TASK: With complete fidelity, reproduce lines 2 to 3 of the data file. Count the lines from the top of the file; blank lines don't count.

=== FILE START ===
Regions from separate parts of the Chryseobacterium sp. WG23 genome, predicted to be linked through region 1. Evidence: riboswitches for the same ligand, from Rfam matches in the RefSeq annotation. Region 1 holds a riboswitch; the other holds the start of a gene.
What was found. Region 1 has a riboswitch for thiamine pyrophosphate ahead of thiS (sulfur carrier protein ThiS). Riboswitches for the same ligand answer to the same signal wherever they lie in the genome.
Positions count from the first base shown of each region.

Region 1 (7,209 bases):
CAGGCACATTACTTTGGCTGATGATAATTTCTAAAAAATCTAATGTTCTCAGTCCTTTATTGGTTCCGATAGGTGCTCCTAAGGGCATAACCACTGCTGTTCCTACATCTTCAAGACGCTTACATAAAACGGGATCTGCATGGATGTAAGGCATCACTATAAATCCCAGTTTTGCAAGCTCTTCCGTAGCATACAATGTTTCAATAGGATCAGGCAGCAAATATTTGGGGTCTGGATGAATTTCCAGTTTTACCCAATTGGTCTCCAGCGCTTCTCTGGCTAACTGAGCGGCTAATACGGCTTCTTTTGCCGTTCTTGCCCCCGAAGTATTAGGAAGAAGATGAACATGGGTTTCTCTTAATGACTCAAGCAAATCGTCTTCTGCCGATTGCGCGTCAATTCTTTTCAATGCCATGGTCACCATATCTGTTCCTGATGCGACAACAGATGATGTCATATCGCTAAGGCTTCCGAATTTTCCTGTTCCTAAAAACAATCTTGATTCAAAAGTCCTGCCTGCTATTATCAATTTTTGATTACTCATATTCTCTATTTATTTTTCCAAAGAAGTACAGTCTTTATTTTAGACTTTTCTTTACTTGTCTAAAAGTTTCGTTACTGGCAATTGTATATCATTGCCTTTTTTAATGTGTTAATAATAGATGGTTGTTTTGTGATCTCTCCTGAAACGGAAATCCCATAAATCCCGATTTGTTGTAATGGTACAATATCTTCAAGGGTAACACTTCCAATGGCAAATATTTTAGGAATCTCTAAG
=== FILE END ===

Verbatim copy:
What was found. Region 1 has a riboswitch for thiamine pyrophosphate ahead of thiS (sulfur carrier protein ThiS). Riboswitches for the same ligand answer to the same signal wherever they lie in the genome.
Positions count from the first base shown of each region.